We propose a procedure for stack filter design that takes into consideration the filter's sample selection probabilities. A statistical optimization of stack filters can result in a class of stack filters, all of which are statistically equivalent. Such a situation arises in cases of nonsymmetric noise distributions or in the presence of constraints. Among the set of equivalent stack filters, our method constructs a statistically optimal stack filter whose sample selection probabilities are concentrated in the center of its window. This leads to improvement of detail preservation. View full abstract»

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  • Higher-order time frequency-based blind source separation technique

    Page(s): 193 - 196
    Save to Project icon | Request Permissions | Click to expandQuick Abstract | PDF file iconPDF (77 KB)  

    This letter considers the separation and estimation of independent sources from their instantaneous linear mixed observed data. Here, unknown source signals are estimated from their unknown linear mixtures using the strong assumption that the sources are mutually independent. In practice, separation can be achieved by using suitable second- or higher-order statistics. The authors propose a novel source separation technique exploiting fourth-order time frequency distributions. A computationally feasible implementation is presented based on joint diagonalization of the matrices of the principal slices of time-multifrequency domain of support of the cumulant-based Wigner trispectrums. A numerical example demonstrates the effectiveness of the proposed approach. View full abstract»

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  • Blind separation of Gaussian sources via second-order statistics with asymptotically optimal weighting

    Page(s): 197 - 200
    Save to Project icon | Request Permissions | Click to expandQuick Abstract | PDF file iconPDF (99 KB)  

    Blind separation of Gaussian sources with different spectra can be attained using second-order statistics. The second-order blind identification (SOBI) algorithm, proposed by Belouchrani et al. (1997), uses approximate joint diagonalization. We show that substantial improvement over SOBI can be attained when the joint diagonalization is transformed into a properly weighted nonlinear least squares problem. We provide an iterative solution and derive the optimal weights for our weights-adjusted SOBI (WASOBI) algorithm. The improvement is demonstrated by analysis and simulations. View full abstract»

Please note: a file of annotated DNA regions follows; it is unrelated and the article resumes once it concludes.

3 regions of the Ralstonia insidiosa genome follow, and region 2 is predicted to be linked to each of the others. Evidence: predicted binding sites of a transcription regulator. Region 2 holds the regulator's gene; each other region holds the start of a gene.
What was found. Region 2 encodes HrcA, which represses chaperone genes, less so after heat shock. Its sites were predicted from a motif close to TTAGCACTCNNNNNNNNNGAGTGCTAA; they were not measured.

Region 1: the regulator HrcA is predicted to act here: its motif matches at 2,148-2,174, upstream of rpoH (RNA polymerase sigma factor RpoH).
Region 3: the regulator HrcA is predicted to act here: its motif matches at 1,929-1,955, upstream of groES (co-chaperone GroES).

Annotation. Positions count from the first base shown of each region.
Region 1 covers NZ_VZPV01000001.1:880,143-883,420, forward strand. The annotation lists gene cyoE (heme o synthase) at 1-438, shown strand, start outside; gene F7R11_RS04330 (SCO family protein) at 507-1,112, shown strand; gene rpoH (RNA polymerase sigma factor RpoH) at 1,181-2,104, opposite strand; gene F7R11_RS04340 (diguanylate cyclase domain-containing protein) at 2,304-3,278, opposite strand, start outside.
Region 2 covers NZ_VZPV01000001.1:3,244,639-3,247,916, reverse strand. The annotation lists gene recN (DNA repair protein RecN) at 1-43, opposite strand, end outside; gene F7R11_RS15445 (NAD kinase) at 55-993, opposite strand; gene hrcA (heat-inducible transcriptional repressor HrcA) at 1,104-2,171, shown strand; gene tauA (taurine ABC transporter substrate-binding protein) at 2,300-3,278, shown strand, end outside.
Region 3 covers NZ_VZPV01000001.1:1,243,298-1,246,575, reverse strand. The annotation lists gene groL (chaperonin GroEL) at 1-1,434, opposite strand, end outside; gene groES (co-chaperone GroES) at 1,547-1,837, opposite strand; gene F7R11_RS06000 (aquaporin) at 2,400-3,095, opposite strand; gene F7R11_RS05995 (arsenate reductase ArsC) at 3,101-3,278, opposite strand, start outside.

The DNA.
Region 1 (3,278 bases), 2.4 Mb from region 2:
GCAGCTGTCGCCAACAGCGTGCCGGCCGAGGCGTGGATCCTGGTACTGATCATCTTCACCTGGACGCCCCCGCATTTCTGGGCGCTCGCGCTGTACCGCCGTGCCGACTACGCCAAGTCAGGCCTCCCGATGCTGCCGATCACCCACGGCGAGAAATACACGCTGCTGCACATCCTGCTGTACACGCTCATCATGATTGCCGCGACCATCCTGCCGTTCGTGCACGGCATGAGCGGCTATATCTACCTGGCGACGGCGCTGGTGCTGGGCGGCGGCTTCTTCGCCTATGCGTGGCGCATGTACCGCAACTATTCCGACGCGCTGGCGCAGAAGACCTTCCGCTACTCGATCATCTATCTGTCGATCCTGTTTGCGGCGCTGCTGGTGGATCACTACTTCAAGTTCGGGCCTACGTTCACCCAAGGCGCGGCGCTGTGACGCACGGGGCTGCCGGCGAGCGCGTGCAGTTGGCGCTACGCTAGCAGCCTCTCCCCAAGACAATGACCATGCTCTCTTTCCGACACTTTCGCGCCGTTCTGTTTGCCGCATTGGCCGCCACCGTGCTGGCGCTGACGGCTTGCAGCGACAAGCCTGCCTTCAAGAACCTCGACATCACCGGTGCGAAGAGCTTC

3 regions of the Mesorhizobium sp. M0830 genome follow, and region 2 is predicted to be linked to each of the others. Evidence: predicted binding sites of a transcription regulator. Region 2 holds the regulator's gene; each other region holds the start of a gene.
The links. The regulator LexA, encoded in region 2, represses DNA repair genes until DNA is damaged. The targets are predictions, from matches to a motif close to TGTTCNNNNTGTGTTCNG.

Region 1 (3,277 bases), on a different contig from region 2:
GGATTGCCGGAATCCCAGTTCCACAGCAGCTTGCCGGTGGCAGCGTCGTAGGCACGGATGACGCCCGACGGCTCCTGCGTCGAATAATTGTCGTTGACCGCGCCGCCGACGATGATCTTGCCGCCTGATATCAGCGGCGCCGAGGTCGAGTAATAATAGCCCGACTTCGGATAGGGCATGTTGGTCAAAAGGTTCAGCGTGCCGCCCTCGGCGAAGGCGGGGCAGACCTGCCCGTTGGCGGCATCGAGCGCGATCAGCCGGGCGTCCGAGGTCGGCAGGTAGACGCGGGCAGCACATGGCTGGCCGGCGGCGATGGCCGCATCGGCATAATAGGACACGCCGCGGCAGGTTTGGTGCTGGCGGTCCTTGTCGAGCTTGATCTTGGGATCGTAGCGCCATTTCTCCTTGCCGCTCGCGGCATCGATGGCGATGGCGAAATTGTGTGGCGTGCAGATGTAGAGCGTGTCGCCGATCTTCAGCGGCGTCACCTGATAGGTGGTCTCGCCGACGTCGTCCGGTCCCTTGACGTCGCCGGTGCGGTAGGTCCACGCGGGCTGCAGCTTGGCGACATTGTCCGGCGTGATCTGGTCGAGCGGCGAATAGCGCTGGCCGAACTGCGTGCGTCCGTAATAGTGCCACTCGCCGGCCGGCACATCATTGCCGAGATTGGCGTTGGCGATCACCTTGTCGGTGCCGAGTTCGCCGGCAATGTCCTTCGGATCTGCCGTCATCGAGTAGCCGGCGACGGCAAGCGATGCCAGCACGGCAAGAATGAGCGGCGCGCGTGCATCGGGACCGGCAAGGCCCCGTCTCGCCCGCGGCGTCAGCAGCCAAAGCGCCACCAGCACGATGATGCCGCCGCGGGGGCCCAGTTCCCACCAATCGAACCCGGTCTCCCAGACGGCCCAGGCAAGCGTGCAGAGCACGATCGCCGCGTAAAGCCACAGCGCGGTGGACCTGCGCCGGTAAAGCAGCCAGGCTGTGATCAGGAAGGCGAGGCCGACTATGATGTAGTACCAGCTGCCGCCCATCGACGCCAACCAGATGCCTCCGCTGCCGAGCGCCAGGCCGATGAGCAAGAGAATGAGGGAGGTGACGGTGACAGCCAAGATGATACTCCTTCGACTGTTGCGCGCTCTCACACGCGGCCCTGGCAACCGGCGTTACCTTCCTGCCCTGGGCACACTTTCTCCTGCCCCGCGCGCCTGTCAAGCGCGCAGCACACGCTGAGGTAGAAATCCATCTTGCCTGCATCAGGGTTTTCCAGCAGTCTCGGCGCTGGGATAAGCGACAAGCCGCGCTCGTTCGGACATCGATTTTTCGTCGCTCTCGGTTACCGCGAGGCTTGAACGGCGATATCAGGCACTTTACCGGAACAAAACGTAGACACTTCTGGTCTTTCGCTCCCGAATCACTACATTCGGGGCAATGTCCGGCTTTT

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  • Estimation of the parameters of autoregressive signals from colored noise-corrupted measurements

    Page(s): 201 - 204
    Save to Project icon | Request Permissions | Click to expandQuick Abstract | PDF file iconPDF (84 KB)  

    This paper is concerned with identification of autoregressive (AR) model parameters using observations corrupted with colored noise. A novel formulation of an auxiliary least-squares estimator is introduced so that the autocovariance functions of the colored observation noise can be estimated in a straightforward manner. With this, the colored-noise-induced estimation bias can be removed to yield the unbiased estimate of the AR parameters. The performance of the proposed unbiased estimation algorithm is illustrated by simulation results. The presented work greatly extends the author's previous methods that were developed for identification of AR signals observed in white noise. View full abstract»

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  • Nonlinear test statistic to improve signal detection in non-Gaussian noise

    Page(s): 205 - 207
    Save to Project icon | Request Permissions | Click to expandQuick Abstract | PDF file iconPDF (85 KB)  

    We compare two simple test statistics that a detector can compute from multiple noisy data in a binary decision problem based on a maximum a posteriori probability (MAP) criterion. One of these statistics is the standard sample mean of the data (linear detector), which allows one to minimize the probability of detection error when the noise is Gaussian. The other statistic is even simpler and consists of a sample mean of a two-state quantized version of the data (nonlinear detector). Although simpler to compute, we show that this nonlinear detector can achieve smaller probability of error compared to the linear detector. This especially occurs for non-Gaussian noises with heavy tails or a leptokurtic character. View full abstract»

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Aims & Scope

The IEEE Signal Processing Letters is a monthly, archival publication designed to provide rapid dissemination of original, cutting-edge ideas and timely, significant contributions in signal, image, speech, language and audio processing.

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Meet Our Editors

Editor-in-Chief
Peter Willett
University of Connecticut
Storrs, CT 06269
peter.willett@uconn.edu